Poetry, Art, and Real World Experience

For a group of Fine Arts students at St. Thomas University, what started as a class project has turned into a published work.

Students in Professor William Forrestall’s FNAR-1113 Practical Introduction to Art Fundamentals course have collaborated with leading Maritime author and STU alumnus Raymond Fraser to create the book “As I See It,” which includes poetry by Fraser and photographs by students.

Savanah Herrington, a first-year student from Fredericton, NB, said this project is already one of the highlights of her time at St. Thomas.

“This will be one of the biggest memories I have from STU, that my first year in university my art was published and out in the real world,” she said.

Each student chose one of Fraser’s poems and was then tasked with taking five photos they felt represented the writing. Once they had the photos, Fraser visited the class and provided his opinion to help them make their final selection.

“My photo is featured with the poem Gone Again and it spoke to me as more of a nature piece,” Herrington said. “I took a photo by the Regent Mall of a really nice sunset, which I thought worked well with the piece.”

Herrington said working with Fraser was an amazing opportunity.

“He gave us feedback on the stuff we were doing and he was really positive about it, which reinforced that what we were doing mattered,” she said.

Fraser gives full credit to Professor Forrestall for the idea and said the rest was the good work of the students.

“I provided the poetry and that was about it for my contribution. Even the order the poems appeared wasn’t mine,” he said. “The students, being scholars of art, were more given to the visual than the verbal, but they entered into the spirit of the project and were very good-natured about it.”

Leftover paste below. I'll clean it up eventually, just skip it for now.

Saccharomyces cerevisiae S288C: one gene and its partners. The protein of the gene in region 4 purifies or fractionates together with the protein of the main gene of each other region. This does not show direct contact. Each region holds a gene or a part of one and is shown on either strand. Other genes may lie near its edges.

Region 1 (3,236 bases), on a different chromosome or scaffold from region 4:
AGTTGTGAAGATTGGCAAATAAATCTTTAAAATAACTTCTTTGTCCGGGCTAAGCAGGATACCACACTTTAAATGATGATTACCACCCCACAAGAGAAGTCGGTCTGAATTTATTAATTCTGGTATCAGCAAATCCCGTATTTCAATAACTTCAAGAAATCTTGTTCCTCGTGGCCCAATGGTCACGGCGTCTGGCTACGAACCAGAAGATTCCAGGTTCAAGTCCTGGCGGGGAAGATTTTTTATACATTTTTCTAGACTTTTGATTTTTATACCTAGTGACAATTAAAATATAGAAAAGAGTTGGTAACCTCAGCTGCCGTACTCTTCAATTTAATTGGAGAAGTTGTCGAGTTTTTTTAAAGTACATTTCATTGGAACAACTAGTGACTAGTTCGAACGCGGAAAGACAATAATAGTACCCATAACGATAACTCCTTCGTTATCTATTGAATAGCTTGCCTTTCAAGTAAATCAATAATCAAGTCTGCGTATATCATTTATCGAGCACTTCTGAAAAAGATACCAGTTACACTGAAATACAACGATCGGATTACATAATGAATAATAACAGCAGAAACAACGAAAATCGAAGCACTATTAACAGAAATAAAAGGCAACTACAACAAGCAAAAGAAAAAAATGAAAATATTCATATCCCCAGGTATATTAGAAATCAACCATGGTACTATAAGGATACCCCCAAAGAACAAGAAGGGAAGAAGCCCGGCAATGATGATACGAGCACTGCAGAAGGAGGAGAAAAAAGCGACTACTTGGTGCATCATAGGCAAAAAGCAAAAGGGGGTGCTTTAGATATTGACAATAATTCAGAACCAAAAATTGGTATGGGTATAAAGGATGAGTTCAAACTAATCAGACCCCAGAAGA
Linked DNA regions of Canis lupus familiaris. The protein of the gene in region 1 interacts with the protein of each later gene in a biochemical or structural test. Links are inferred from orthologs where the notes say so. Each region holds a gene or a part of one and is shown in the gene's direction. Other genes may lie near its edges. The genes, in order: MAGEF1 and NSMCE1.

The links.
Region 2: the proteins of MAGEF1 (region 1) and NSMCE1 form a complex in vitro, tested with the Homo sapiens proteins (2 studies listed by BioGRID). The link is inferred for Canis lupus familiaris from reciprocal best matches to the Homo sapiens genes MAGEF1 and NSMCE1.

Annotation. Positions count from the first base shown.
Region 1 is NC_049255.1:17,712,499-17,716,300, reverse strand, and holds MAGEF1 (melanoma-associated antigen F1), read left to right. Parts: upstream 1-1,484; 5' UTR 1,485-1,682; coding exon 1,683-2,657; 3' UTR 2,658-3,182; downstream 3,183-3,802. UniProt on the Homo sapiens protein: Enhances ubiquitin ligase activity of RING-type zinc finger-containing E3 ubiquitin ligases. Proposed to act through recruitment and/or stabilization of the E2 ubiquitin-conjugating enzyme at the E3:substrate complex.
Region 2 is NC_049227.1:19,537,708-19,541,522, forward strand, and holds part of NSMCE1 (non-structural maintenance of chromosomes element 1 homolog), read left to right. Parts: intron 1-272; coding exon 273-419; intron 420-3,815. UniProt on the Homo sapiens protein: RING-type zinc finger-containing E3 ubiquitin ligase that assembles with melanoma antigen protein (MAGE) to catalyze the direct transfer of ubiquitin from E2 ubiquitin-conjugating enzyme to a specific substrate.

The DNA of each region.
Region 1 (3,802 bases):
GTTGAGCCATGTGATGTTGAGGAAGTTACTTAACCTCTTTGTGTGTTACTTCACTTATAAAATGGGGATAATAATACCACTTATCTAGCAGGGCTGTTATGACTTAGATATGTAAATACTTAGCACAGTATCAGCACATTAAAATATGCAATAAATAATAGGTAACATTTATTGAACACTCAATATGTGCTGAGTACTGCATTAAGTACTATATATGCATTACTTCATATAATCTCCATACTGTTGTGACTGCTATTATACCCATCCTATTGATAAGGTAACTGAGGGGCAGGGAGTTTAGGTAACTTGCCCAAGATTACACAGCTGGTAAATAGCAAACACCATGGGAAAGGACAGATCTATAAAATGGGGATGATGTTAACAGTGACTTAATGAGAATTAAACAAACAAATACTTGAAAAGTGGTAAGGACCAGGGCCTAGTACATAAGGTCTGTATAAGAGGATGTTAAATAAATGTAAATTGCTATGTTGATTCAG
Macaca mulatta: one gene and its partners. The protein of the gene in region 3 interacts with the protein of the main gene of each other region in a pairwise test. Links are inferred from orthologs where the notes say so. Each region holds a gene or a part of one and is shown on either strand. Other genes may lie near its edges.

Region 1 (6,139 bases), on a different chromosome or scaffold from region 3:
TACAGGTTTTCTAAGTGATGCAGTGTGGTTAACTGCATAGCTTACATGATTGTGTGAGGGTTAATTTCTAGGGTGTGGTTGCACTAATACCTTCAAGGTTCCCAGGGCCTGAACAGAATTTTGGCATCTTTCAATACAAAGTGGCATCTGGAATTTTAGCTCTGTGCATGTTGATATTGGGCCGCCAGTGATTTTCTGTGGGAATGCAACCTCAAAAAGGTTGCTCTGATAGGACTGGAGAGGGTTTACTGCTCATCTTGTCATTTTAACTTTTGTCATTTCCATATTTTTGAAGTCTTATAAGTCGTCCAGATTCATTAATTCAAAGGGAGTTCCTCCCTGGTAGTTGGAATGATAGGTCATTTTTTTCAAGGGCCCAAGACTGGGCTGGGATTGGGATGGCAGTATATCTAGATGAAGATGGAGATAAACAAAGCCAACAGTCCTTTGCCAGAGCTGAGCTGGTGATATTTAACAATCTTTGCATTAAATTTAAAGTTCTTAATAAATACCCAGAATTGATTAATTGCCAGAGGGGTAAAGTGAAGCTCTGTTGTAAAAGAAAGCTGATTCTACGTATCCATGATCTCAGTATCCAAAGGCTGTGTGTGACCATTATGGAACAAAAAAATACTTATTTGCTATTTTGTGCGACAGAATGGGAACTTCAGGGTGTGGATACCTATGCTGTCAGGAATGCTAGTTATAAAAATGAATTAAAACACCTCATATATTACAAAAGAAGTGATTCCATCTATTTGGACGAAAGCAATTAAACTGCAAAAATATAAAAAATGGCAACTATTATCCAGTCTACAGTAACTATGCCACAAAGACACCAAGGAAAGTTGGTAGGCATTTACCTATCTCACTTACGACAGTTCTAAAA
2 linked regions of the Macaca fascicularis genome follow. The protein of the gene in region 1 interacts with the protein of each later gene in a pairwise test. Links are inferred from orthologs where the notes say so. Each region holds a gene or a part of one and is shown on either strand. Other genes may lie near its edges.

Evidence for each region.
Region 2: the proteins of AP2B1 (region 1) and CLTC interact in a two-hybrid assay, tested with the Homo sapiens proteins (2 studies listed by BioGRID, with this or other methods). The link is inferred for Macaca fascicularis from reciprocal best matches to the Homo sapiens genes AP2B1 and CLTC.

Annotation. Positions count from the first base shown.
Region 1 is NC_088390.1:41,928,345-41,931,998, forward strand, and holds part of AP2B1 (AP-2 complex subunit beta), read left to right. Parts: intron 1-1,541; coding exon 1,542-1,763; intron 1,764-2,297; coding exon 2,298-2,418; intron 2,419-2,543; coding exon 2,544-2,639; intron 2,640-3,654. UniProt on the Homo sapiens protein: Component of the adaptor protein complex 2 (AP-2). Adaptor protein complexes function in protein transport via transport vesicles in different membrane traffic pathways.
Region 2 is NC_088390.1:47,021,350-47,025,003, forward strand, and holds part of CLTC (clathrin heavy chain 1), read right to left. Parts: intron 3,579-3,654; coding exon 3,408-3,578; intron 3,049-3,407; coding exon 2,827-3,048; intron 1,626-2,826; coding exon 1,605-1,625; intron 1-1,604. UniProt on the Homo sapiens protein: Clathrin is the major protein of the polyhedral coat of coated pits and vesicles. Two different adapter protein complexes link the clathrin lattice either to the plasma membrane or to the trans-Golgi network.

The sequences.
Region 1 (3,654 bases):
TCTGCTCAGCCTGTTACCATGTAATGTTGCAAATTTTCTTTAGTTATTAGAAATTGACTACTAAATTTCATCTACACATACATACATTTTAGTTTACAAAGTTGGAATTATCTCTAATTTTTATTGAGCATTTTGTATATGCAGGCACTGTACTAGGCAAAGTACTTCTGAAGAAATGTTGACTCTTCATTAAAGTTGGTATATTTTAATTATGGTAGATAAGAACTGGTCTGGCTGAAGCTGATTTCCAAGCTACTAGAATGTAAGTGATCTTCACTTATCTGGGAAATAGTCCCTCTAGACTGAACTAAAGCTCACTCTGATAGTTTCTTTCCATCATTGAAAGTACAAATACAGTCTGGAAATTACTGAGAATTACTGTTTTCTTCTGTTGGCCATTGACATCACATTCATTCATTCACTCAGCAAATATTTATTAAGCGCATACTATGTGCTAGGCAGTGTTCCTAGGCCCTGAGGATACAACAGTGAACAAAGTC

Students also worked with designer Amna Khursid, who helped with the layout of the book, and STU English professor Tony Tremblay, who wrote the book’s introduction.

Projects that offer real world experience

The “As You See It” project is part of a larger initiative known as Xeno-Optic—a multi-platform project that’s designed to bring together professional artists and writers to work with STU students.

Forrestall said the initiative will present multiple experiential learning opportunities for students.

“Xeno-Optic will create experiential learning opportunities for students as they engage with artists on developing projects that offer real world experience,” he said. “Students will complement their liberal arts education and foster the critical engagement skills that are valued by employers.”

For Herrington, who is studying Fine Arts and Psychology with the goal of becoming an art therapist, seeing her in-class work come to life through “As You See It” was encouraging.

“Seeing what we’re learning actually come together in a book shows that if you take any of your skills from class you can always apply it to the real world,” she said. “It shows that you can always find a way to get your work out there, even if it means working with other poets, artists, or writers.”

“As You See It” is now available at the University of New Brunswick bookstore and Westminster Books.